Tufted bulrush – Dwarf birch
Trichophorum caespitosum – Betula nana
n = 12
III.A.3.k. Subarctic Lowland Sedge-Moss Bog Meadow
Ecosystems: Kettle, Relict Lakebed / Drainageway, Depression

Although Tufted bulrush (Trichophorum caespitosum) - dwarf birch (Betula nana) is relatively common on the Kenai Lowlands, it is only briefly mentioned for Alaska.  Dachnowski-Stokes (1941) mentions dwarf birch in association with tufted bulrush in the “Anchorage District”, at Merrill field and in Spenard.   For southeast Alaska, he mentions associates: “Empetrum nigrum, Kalmia polifolia and several species of Vaccinium.” 

Tufted bulrush communities have been described for several areas (Shephard, 1995; Fox, 1983 and Jaques, 1973, in Viereck, et. al., 1992) and with other sedges (Dachnowski-Stokes, 1941; Streveler, et. al. 1973), and other ericaceous shrub co-dominants, but dwarf birch is absent from all of these descriptions.

On the Kenai Lowlands, this type is common on relict glacial lakebeds and drainageways, though restricted to the southern peninsula, primarily around Stariski Creek, Caribou Lake and the large peatland complex east of Anchor Point.  

Tufted bulrush - dwarf birch communities are characterized by a moderately closed stand of tufted bulrush interspersed with a woodland density of low dwarf birch.  The birch is usually about the same stature as the bulrush.  Sometimes the birch is located on micro-topographic-highs.  Bog rosemary (Andromeda polifolia) is present, and open water; bog cranberry (Vaccinium oxycoccosand tall cottongrass (Eriophorum angustifolium) are frequent associates.   Tufted bulrush can tolerate high levels of  disturbance (Lindsay, 1995), and this community may proliferate under moderate all terrain vehicle (ATV) use.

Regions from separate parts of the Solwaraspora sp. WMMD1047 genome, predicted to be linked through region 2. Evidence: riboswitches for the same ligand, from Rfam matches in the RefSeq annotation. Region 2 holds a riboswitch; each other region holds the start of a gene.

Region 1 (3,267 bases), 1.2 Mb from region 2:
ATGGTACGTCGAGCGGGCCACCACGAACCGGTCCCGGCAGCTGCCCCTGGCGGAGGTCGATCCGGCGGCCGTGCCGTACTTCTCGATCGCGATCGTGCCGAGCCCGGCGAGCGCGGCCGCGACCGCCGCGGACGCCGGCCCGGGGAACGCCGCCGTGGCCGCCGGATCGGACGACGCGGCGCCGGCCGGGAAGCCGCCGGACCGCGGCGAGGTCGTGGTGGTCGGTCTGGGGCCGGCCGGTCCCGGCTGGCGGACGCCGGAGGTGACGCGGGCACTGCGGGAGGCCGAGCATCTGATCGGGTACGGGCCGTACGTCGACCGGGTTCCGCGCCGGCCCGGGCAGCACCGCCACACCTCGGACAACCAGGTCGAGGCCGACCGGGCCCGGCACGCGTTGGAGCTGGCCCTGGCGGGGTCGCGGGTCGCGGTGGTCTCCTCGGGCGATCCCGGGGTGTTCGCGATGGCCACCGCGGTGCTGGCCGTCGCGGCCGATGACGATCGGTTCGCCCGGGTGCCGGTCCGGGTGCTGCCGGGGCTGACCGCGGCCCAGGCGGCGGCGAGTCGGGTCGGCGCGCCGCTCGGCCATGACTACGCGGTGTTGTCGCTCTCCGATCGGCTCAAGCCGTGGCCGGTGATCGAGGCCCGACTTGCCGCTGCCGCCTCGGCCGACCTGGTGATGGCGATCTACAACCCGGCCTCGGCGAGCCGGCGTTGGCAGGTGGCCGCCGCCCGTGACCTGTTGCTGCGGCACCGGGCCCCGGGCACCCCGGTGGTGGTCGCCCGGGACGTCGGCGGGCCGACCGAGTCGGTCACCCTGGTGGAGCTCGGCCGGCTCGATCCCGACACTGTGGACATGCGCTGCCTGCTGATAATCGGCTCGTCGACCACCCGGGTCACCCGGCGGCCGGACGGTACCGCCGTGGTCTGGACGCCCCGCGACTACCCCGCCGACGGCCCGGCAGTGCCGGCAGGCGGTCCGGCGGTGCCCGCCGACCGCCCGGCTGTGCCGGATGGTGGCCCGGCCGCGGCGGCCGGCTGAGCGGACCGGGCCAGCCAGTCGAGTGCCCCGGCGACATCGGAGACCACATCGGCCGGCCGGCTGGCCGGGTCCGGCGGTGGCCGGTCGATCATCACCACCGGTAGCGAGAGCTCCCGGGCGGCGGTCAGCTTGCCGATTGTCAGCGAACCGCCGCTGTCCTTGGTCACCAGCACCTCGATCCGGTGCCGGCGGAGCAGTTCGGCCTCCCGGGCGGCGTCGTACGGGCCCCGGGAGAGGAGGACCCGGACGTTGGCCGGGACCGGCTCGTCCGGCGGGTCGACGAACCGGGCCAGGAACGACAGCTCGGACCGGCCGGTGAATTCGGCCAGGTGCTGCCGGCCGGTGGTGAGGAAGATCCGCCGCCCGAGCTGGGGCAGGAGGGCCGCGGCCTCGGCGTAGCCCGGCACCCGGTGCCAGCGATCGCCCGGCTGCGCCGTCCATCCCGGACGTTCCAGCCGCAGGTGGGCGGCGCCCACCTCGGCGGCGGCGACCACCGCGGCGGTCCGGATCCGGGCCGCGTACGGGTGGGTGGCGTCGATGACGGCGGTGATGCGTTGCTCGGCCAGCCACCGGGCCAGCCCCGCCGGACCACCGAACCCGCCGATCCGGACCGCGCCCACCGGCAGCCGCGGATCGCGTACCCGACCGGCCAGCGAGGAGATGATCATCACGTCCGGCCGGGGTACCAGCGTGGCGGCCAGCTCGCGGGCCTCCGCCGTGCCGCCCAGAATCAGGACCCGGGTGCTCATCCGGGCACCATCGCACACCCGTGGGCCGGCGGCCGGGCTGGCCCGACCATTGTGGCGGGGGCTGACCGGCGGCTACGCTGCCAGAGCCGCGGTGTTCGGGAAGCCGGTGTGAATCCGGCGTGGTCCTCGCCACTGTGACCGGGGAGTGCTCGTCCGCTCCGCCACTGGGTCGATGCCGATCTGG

The organic horizon is greater than one meter (40”) thick, and the water table is at or very near the surface.  pH at the four sites measured varied from slightly to extremely acid.  All sites visited qualify as jurisdictional wetlands.   

Table 1. Frequency of soil series occurrence and hydric status at NRCS holes.  Bold type indicates soils on the NRCS Alaska hydric soils list.

   Soil Series n

Hydric Criteria Number

STARICHKOF 6 1, 2B2, 3
SALAMATOF 3 1, 3
NIKOLAI 2 1

Table 2.  Summary of plant frequency and average cover for plants occurring in more than 50% of plots.

        Wetland Indicator Status

 Plant

f  Average Cover   Alaska National
Shrubs
Betula nana 1.0 12.3 FAC FAC, OBL
Vaccinium uliginosum 0.7 5.0 FAC FACU+, FACW
Empetrum nigrum 0.6 19.2 FAC FACU, FACW
Dwarf shrubs
Andromeda polifolia 1.0 0.6 OBL OBL
Vaccinium oxycoccos 0.8 0.3 OBL OBL
Graminoids
Trichophorum caespitosum 1.0 42.5 OBL OBL
Eriophorum angustifolium 0.8 0.2 OBL OBL
Moss 1.0 82.1
Open water 0.8 6.2      

 


 Introduction and Key to Plant Communities  

Introduction and Key to Ecosystems

    Kenai Hydric Soils    Map Unit Summary    Methods   Glossary


Contact: Mike Gracz
Kenai Watershed Forum 
PO Box 15301
Fritz Creek, AK  99603
907-235-2218
The Alaska Natural Heritage Program
Environment and Natural Resource Institute
University of Alaska, Anchorage
707 A Street, Suite 101
Anchorage, Alaska  99501

04 May 2007 10:04